Week of May 16, 2003
of May 23, 2003
The U.S. and China This Week
DOMESTIC: SARS Update
The infection rate of Sudden Acute Respiratory Syndrome (SARS)
within China appears to be on the downturn, with only 26 new cases reported
this last week. Most infections continue to be found in Beijing and have not,
as feared, spread in any large scale to the countryside. With many workers
fleeing the cities, officials had worried that SARS may spread unchecked through
China's vast rural population, as they are not adequately equipped to handle
the disease.The recent downturn has been a boon to China, with millions returning
to their normal schedules of work and school.
In total, 300 people have died of SARS in China, the largest
death toll of any country infected by the disease. Although the mortality
rate of the disease has now been estimated at 15 percent, it has been, by
far, less deadly than other more commonly known diseases like malaria and
World Health Organization officials have also expressed some
optimism that China could contain the disease. It has been reported that officials
were encouraged by both the recent drop in infections and the strong efforts
the country has taken in mobilizing resources to deal with the disease.
INTERNATIONAL: Sikkim Issue May Be Resolved
In preparation of Indian Prime Minister Vajpayee's trip
China, officials have voiced their expectations that the dispute between
the two countries concerning the region of Sikkim will soon be resolved.
Formal talks to resolve the issue were agreed to during a visit by the
Indian foreign minister in March of 2002. Sikkim is just one of the areas
involved in the longstanding territorial dispute between the two countries
that dates back to the Sino-Indian War of the 1960s.
In recent years, with trade steadily increasing, there have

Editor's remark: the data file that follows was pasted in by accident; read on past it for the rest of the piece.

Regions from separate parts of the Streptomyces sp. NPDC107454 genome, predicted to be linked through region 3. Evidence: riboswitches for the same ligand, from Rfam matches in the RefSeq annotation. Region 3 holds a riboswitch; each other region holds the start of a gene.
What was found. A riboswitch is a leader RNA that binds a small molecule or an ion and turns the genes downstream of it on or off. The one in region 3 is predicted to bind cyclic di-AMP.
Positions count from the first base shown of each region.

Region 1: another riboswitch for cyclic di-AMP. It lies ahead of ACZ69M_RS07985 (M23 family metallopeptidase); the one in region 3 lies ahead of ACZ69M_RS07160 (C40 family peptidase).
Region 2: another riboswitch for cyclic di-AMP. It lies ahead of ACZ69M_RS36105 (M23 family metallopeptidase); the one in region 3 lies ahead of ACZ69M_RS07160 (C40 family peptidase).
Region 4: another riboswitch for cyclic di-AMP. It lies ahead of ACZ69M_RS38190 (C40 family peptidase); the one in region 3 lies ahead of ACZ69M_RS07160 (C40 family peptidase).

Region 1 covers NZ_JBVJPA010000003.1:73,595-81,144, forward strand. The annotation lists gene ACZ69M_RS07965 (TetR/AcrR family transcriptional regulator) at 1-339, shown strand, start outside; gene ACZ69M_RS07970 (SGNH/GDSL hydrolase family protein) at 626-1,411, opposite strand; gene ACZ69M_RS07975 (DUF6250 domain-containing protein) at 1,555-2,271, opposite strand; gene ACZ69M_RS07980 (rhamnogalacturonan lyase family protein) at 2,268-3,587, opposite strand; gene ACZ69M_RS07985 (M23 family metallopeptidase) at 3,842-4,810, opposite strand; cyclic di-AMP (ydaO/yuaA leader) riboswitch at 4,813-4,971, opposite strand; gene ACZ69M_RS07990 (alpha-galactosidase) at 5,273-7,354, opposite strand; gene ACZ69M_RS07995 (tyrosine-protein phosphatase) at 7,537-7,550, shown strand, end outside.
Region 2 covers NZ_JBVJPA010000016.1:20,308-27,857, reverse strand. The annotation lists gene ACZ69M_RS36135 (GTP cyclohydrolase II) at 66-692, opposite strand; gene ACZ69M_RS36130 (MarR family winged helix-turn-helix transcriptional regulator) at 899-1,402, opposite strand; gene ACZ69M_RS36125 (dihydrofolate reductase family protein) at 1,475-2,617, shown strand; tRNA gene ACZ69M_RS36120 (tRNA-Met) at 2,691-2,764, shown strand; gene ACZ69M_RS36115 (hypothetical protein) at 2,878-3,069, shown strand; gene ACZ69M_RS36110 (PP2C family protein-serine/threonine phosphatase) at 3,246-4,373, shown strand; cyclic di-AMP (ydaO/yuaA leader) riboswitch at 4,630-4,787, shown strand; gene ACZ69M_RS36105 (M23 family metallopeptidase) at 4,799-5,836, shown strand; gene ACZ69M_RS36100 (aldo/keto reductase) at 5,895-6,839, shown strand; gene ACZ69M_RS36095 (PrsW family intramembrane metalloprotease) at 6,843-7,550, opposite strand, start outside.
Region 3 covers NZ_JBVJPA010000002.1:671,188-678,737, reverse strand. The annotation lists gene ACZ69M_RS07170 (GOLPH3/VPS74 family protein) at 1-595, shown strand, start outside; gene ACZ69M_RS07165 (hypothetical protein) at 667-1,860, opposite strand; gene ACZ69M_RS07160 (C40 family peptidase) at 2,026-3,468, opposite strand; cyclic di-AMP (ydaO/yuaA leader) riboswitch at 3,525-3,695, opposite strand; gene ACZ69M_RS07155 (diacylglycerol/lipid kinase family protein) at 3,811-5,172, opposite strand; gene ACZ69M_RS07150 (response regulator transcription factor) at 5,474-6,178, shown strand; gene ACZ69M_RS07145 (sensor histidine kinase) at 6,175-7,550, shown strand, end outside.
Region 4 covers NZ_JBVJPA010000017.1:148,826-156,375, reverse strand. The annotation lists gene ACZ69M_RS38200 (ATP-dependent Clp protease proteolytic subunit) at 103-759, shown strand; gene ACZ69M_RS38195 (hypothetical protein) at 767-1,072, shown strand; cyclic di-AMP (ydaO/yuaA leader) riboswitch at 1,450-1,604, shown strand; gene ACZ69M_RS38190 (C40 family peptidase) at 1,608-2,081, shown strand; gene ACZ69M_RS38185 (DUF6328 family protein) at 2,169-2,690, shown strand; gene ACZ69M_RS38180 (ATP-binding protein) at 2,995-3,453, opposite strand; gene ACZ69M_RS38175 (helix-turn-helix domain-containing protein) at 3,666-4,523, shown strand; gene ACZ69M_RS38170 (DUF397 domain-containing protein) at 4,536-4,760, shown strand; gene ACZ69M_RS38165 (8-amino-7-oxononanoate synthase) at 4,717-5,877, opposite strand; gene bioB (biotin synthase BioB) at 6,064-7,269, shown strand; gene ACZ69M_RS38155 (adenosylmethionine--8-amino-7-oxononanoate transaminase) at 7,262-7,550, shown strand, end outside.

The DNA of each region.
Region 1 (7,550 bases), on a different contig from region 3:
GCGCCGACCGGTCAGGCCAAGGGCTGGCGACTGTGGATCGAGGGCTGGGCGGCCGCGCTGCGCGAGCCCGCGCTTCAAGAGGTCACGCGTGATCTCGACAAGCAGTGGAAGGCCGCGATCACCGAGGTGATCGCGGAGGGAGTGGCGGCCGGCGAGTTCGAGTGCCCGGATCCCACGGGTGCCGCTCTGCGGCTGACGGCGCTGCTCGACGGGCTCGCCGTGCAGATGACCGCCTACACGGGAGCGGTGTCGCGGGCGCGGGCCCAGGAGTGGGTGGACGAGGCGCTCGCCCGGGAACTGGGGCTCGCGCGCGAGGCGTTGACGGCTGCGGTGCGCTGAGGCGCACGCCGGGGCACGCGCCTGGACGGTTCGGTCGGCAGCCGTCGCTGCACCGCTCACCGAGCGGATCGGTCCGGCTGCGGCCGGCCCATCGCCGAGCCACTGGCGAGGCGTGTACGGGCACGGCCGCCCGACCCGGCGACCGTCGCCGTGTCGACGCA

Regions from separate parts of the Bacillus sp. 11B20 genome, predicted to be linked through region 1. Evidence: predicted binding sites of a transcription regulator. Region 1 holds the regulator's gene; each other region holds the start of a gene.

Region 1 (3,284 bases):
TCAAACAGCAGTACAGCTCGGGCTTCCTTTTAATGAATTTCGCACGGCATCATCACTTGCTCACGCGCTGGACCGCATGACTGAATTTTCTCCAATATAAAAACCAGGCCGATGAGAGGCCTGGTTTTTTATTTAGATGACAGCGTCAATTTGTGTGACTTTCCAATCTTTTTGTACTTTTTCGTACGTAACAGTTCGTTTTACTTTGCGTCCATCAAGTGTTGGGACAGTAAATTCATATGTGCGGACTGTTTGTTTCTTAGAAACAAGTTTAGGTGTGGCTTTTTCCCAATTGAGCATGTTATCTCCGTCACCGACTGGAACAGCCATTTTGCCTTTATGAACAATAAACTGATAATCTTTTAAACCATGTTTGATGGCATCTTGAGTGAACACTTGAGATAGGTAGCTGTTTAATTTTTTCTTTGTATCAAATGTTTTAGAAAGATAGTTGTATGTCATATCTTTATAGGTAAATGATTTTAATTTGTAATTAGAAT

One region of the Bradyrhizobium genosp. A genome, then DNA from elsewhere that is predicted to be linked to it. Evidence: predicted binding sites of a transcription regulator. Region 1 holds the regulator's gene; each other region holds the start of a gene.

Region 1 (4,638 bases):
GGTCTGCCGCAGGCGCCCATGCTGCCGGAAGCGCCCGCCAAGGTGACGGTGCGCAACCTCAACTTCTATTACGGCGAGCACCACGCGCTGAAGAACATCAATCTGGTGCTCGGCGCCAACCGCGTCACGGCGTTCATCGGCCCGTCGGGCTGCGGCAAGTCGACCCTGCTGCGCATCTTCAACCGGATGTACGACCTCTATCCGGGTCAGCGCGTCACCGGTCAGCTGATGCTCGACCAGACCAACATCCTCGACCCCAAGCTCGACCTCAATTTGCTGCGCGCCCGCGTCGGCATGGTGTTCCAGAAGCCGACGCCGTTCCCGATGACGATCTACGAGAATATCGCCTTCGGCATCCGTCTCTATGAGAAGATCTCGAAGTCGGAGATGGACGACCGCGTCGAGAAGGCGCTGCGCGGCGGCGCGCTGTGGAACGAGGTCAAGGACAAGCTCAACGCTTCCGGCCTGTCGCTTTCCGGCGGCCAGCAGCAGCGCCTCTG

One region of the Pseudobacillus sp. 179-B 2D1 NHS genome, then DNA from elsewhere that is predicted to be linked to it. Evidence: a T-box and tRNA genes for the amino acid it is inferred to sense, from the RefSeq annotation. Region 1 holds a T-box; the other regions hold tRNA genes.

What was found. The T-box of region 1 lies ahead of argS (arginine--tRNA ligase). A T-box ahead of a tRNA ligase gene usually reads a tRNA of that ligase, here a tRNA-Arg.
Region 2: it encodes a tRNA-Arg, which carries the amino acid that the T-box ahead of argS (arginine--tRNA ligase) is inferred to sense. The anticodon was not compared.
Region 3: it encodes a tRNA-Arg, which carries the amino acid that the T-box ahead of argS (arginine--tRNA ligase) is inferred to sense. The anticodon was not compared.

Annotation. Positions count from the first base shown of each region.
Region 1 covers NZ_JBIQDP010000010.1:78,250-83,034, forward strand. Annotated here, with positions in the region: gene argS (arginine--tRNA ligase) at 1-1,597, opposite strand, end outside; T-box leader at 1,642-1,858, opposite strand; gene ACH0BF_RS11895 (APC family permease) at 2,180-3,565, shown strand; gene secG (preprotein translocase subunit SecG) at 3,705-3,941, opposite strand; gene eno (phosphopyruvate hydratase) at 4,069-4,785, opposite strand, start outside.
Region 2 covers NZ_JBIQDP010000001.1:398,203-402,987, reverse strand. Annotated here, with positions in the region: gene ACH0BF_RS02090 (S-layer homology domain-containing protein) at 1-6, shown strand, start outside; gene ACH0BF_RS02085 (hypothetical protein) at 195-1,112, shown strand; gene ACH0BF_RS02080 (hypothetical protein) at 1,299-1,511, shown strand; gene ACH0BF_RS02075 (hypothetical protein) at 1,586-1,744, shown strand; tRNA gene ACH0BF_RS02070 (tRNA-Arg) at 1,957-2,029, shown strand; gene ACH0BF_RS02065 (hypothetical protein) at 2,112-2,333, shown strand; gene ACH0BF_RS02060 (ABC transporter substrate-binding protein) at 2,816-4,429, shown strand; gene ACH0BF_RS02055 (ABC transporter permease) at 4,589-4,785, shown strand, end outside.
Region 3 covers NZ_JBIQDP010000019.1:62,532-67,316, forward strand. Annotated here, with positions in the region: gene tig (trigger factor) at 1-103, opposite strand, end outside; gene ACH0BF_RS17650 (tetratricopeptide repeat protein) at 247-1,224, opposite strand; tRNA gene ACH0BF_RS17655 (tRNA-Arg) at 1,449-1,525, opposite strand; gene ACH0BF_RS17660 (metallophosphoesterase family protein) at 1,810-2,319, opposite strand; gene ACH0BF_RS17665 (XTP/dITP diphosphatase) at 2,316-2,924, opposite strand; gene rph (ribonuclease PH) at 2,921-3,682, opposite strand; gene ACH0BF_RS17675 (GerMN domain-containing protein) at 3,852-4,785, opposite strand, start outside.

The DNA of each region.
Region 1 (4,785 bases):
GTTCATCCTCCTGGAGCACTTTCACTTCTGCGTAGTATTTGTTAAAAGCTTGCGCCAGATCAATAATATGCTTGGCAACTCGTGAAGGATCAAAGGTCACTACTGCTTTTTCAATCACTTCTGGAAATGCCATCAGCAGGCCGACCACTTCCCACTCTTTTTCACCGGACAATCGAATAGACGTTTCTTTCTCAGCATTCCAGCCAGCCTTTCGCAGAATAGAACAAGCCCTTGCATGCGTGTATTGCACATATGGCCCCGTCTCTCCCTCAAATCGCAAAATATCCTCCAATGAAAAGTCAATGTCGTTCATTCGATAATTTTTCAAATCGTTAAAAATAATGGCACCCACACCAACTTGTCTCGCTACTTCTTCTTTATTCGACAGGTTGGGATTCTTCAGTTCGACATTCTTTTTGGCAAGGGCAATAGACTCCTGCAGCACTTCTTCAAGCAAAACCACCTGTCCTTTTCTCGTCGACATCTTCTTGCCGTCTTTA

been attempts to better bilateral relations. This often manifested itself
by allowing such territorial disputes to fade into the background of bilateral
relations. News that at least the issue of Sikkim may soon be resolved
is expected to be a positive benchmark in the countries cooperative relationship
and should be a positive influence in continued economic relations and
INTERNATIONAL: Koizumi Set To Meet Hu In Russia
Junichiro Koizumi, prime minister of Japan, is scheduled
to have his first meeting with newly appointed president of China, Hu
Jintao on May 31st, in St. Petersberg. Both leaders are scheduled to
be in Russia for the 300th anniversary of St. Petersberg's founding.
The meeting is seen as a thaw in what had been icy bilateral relations
since Koizumi's visit to the Yasukuni Shrine, which commemorates Japanese
war dead. The visit was controversial because of the Shrine's association
with Japanese soldiers convicted of World War II war crimes.
It is speculated that the meeting is in prelude to the
expected August Sino-Japanese summit in Beijing, which will be held
in commemoration of the 25th anniversary of the treaty of peace and
friendship between the two countries.
The U.S. and China This Week
Last updated: 17 January 2001